While the term “mentoring” does not appear in the Bible, there is no question that the concept of spiritual mentoring is woven throughout its pages.
In the Old Testament for example, we read of Jethro mentoring Moses, and then Moses going on to mentor Joshua. Other instances of mentoring in the Old Testament can be found in the accounts of Elijah and Elisha, Naomi and Ruth, and Deborah and Barak just to name a few.
The same emphasis is echoed in the New Testament where many more examples of mentorship can be found--Elizabeth and Mary; Barnabas and Paul; Paul and Titus; Paul and Timothy; Priscilla, Aquilla, and Apollos; and Jesus and the disciples.
In fact, as we read the Gospels, we notice that Jesus focused much of His ministry on mentoring twelve outsiders that no one else would have given a second thought.
And in Paul’s writings, he talks repeatedly about the importance of living in community--sharing our knowledge, experience, and lives with others. He also urges modeling of the faith, teaching, and intentional training.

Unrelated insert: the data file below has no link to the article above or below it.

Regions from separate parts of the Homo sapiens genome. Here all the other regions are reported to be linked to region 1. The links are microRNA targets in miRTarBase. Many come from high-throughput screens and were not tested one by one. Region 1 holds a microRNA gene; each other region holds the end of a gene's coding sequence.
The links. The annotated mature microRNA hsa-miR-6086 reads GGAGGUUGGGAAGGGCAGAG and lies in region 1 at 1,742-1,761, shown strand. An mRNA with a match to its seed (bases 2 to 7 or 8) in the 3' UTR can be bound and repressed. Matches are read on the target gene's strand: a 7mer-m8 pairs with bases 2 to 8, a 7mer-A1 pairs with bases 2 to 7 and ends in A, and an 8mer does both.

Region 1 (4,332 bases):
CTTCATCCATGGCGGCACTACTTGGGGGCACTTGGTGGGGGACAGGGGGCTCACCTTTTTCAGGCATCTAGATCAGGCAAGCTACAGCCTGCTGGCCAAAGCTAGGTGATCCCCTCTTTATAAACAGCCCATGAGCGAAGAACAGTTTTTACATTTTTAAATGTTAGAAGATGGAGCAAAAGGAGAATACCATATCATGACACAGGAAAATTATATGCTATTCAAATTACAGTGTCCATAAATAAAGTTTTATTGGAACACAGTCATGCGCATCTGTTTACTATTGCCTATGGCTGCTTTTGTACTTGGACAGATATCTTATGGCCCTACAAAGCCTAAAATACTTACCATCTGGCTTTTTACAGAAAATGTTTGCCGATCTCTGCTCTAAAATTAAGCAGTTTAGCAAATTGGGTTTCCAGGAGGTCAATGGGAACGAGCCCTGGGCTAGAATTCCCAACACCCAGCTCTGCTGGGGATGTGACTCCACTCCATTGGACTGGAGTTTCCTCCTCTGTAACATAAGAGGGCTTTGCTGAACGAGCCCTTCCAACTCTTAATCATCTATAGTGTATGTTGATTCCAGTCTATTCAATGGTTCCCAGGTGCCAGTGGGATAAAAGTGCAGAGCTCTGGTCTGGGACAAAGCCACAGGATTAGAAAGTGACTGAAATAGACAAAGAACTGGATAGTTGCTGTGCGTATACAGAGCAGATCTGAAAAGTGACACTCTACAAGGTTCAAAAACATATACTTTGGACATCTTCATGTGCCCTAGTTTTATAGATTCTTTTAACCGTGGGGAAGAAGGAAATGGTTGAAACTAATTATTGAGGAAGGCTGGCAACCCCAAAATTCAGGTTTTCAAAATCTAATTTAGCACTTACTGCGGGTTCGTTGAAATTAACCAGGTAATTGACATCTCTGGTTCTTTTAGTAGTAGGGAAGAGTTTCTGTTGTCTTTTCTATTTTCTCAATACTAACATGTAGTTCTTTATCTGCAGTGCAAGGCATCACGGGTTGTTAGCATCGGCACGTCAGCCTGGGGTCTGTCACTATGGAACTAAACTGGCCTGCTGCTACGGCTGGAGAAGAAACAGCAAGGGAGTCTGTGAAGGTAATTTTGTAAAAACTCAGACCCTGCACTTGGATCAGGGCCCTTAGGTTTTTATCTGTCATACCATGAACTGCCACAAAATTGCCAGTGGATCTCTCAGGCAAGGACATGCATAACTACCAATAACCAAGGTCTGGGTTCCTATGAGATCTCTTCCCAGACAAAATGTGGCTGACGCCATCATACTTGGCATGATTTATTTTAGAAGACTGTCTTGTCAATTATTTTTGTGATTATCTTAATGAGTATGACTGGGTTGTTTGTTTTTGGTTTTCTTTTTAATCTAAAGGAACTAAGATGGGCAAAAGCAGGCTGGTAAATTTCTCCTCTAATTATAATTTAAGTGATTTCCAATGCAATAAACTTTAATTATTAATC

In the book of Titus, Paul goes so far as to admonish the older men and women to “mentor” the younger. Further, he worked throughout his ministry to create a culture of spiritual mentoring. Paul got it!
Certainly, the Bible declares the importance of spiritual mentoring. We need mentors. Our children need mentors. And even though parents are to be the primary disciplers of their family, children need spiritual community.
They need mature Christians to invest in their lives by sharing knowledge, experience, and wisdom. They need trusted adults who will model the faith and offer intentional training.
So, how do we go about locating such people? Consider these seven ways to help your children find spiritual mentors.
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